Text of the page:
Professor Gordon Ferns, Head of the Department of Medical Education Brighton and Sussex Medical School, said: “From a health policy perspective, it would be important for the public to recognise the risks of hookah smoking. The use of flavoured tobaccos may be particularly attractive to young people. Hookah smoking should be treated no differently from cigarette smoking.”
The results are supported by the British Heart Foundation (BHF) which stated: “Traditionally shisha tobacco contains cigarette tobacco, so like cigarettes it contains nicotine, tar, carbon monoxide and heavy metals, such as arsenic and lead. As a result, shisha smokers are at risk of the same kinds of diseases as cigarette smokers, such as heart disease, cancer, respiratory disease and problems during pregnancy.”
Source: The Telegraph, 2 January 2019
Diabetology & Metabolic Syndrome – Hookah smoking is strongly associated with diabetes mellitus, metabolic syndrome and obesity: a population-based study
See also: ASH – Waterpipes (shisha) fact sheet
South West: NHS sites across Bath and North East Somerset to go smokefree in 2019
From the 1st January 2019 NHS sites across Bath & North East Somerset (B&NES) will be introducing new policies making all sites smokefree. The move to smokefree status will see a total ban on smoking anywhere on NHS sites, including grounds, gardens and in vehicles in car parks for all patients, visitors and NHS staff.
NHS providers across the region have been offering support to staff and patients to either stop smoking or to manage their nicotine dependency while at work or during their stay in hospital through a range of initiatives, including the provision of nicotine patches and vaping devices.
Cherry Jones, Director of Public Health at Swindon Council, said: “We are starting the new year by taking some real steps to help people comply with our policy, so we have taken down smoking shelters and are supporting those who are looking to give up smoking and switch from tobacco by allowing vaping and the use of e-cigarettes in outdoor areas on Trust properties.”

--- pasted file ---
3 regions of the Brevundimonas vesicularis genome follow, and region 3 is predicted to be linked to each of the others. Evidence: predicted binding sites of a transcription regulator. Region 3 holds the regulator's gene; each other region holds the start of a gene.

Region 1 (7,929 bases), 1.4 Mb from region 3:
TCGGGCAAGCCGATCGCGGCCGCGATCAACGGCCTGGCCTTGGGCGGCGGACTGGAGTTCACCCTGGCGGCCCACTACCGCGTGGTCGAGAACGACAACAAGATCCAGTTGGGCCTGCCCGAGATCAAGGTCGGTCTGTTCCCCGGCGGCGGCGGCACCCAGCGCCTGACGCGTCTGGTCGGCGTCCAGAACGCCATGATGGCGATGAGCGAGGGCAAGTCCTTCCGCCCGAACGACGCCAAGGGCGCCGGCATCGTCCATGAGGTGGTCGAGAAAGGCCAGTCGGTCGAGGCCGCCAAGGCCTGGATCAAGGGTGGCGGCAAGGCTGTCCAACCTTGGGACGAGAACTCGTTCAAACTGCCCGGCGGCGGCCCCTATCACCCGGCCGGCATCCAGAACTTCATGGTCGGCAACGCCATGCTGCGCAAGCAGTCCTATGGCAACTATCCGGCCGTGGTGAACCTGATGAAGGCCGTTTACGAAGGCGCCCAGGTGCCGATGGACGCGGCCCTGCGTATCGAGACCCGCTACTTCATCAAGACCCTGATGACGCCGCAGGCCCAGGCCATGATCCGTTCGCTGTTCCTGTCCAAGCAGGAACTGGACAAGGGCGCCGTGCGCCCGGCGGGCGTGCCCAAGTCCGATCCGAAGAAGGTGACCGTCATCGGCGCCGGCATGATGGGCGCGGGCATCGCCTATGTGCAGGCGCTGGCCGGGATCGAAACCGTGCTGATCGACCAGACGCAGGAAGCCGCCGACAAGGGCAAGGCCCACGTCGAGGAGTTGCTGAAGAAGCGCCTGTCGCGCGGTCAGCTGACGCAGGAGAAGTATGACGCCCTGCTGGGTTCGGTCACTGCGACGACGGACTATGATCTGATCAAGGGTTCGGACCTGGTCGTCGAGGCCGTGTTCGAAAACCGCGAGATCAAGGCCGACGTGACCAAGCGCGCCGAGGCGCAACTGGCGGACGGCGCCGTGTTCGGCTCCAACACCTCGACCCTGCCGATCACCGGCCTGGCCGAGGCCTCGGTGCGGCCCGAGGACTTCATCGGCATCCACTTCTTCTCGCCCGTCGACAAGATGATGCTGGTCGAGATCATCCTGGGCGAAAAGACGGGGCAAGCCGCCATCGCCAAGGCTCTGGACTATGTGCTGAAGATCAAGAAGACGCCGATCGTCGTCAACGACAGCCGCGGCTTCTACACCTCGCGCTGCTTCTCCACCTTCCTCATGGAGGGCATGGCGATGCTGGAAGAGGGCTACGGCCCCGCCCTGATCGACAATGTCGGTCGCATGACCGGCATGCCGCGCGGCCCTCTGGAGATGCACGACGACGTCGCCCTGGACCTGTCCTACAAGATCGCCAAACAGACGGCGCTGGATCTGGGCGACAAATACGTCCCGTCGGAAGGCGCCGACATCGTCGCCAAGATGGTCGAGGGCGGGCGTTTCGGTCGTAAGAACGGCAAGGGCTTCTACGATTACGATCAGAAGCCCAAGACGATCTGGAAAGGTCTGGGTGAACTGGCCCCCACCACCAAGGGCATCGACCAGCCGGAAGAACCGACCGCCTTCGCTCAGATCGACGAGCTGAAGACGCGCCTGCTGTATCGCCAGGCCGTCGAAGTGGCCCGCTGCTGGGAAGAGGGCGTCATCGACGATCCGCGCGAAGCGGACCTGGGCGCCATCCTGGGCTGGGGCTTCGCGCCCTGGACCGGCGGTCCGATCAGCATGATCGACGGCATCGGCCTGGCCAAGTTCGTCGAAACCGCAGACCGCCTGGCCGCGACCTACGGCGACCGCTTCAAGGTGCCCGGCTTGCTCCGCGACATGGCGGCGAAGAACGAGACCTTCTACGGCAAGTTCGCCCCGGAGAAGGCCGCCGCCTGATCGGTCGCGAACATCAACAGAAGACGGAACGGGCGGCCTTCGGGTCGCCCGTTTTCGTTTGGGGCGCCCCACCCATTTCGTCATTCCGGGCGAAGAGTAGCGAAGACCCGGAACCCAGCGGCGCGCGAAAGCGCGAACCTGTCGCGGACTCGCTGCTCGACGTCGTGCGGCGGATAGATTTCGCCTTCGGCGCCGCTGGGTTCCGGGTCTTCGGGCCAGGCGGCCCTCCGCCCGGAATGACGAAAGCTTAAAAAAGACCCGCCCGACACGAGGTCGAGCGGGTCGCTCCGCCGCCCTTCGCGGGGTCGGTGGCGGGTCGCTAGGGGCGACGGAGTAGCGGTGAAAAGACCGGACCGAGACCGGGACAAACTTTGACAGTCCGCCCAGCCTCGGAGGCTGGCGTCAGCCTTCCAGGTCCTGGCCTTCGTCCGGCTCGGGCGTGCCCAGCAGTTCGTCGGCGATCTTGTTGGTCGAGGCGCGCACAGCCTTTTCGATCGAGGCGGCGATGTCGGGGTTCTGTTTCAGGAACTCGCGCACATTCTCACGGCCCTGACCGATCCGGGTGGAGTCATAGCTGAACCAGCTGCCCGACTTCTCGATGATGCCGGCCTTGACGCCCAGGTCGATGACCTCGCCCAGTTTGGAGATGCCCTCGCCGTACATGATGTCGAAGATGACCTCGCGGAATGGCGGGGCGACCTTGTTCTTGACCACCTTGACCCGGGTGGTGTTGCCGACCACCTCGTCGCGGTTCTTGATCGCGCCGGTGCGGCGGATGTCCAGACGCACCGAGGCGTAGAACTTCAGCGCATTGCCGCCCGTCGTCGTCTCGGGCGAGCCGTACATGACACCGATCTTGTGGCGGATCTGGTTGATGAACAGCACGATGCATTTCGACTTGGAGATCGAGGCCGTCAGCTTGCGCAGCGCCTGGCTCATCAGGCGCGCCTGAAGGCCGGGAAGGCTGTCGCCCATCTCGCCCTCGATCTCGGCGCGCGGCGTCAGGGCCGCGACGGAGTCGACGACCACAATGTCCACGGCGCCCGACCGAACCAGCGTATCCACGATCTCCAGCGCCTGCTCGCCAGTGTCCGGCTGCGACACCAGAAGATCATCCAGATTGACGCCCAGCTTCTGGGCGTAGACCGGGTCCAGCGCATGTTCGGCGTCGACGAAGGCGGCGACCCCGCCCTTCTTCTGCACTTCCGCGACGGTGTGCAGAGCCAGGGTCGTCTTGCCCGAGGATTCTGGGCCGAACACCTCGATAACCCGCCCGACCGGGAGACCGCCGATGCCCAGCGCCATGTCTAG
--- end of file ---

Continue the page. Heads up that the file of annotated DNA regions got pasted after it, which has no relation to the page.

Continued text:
Source: The Midsomer Norton, Radstock & District Journal, 3 January 2019
Number of smokers in Denmark increases for first time in 20 years
Figures published by the National Board of Health in Denmark reveal that there has been a significant increase in smoking prevalence for the first time in two decades. The figures, which come from an annual survey of smoking amongst 5,017 people, evidence an increase from 21.1% smoking prevalence in 2016 to 23.1% according to the latest figures. This represents a 9.5% increase since 2016.
Niels Them Kjær, Project Manager for Tobacco Prevention at the Danish Cancer Society, calls the figures “a disaster”. “We have not had landmark political decisions on smoking for years. Not enough resources are spent on it. It’s as if we’ve accepted that smoking costs the lives they cost,” he said.
Source: The Local, 3 January 2019
See also: Politiken – First time in 20 years: More Danes smoke
Link of the week
Public Health England: Health Harms campaign
Public Health England (PHE) has released a new film showing the devastating harms that come from smoking, and how this can be avoided by switching to an e-cigarette.
The film has been released as part of PHE’s Health Harms campaign, which encourages smokers to attempt to quit this January, by demonstrating the personal harm to health from every single cigarette.
The film features Dr Lion Shahab, Associate Professor in Health Psychology at Univeristy College London, and Dr Rosemary Leonard, Medical Journalist and practising GP, visually demonstrating the high levels of cancer-causing chemicals and tar inhaled by an average smoker over a month, compared to an e-cigarette or fresh air.
See also: PHE – Health Harms campaign resources